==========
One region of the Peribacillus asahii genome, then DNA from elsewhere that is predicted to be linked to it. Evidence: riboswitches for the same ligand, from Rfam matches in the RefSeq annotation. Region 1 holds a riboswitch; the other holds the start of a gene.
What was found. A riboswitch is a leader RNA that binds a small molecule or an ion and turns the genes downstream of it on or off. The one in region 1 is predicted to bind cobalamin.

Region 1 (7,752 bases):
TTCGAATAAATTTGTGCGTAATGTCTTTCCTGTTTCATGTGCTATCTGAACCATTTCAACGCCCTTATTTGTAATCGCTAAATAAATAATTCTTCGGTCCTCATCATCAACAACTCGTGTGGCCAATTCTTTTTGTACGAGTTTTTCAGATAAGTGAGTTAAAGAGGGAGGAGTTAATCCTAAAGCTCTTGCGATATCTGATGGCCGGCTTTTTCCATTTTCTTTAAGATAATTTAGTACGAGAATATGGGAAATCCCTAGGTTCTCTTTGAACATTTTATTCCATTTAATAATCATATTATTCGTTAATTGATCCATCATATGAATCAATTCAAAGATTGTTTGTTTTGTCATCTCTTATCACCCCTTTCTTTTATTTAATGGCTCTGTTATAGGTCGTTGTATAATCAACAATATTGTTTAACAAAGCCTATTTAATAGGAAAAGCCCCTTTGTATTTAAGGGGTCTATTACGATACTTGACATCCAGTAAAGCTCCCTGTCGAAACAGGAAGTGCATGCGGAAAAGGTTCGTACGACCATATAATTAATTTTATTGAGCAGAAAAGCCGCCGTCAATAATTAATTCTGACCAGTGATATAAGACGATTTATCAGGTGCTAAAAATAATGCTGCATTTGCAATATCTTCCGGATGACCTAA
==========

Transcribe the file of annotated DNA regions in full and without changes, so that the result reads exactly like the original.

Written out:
One region of the Peribacillus asahii genome, then DNA from elsewhere that is predicted to be linked to it. Evidence: riboswitches for the same ligand, from Rfam matches in the RefSeq annotation. Region 1 holds a riboswitch; the other holds the start of a gene.
What was found. A riboswitch is a leader RNA that binds a small molecule or an ion and turns the genes downstream of it on or off. The one in region 1 is predicted to bind cobalamin.

Region 1 (7,752 bases):
TTCGAATAAATTTGTGCGTAATGTCTTTCCTGTTTCATGTGCTATCTGAACCATTTCAACGCCCTTATTTGTAATCGCTAAATAAATAATTCTTCGGTCCTCATCATCAACAACTCGTGTGGCCAATTCTTTTTGTACGAGTTTTTCAGATAAGTGAGTTAAAGAGGGAGGAGTTAATCCTAAAGCTCTTGCGATATCTGATGGCCGGCTTTTTCCATTTTCTTTAAGATAATTTAGTACGAGAATATGGGAAATCCCTAGGTTCTCTTTGAACATTTTATTCCATTTAATAATCATATTATTCGTTAATTGATCCATCATATGAATCAATTCAAAGATTGTTTGTTTTGTCATCTCTTATCACCCCTTTCTTTTATTTAATGGCTCTGTTATAGGTCGTTGTATAATCAACAATATTGTTTAACAAAGCCTATTTAATAGGAAAAGCCCCTTTGTATTTAAGGGGTCTATTACGATACTTGACATCCAGTAAAGCTCCCTGTCGAAACAGGAAGTGCATGCGGAAAAGGTTCGTACGACCATATAATTAATTTTATTGAGCAGAAAAGCCGCCGTCAATAATTAATTCTGACCAGTGATATAAGACGATTTATCAGGTGCTAAAAATAATGCTGCATTTGCAATATCTTCCGGATGACCTAA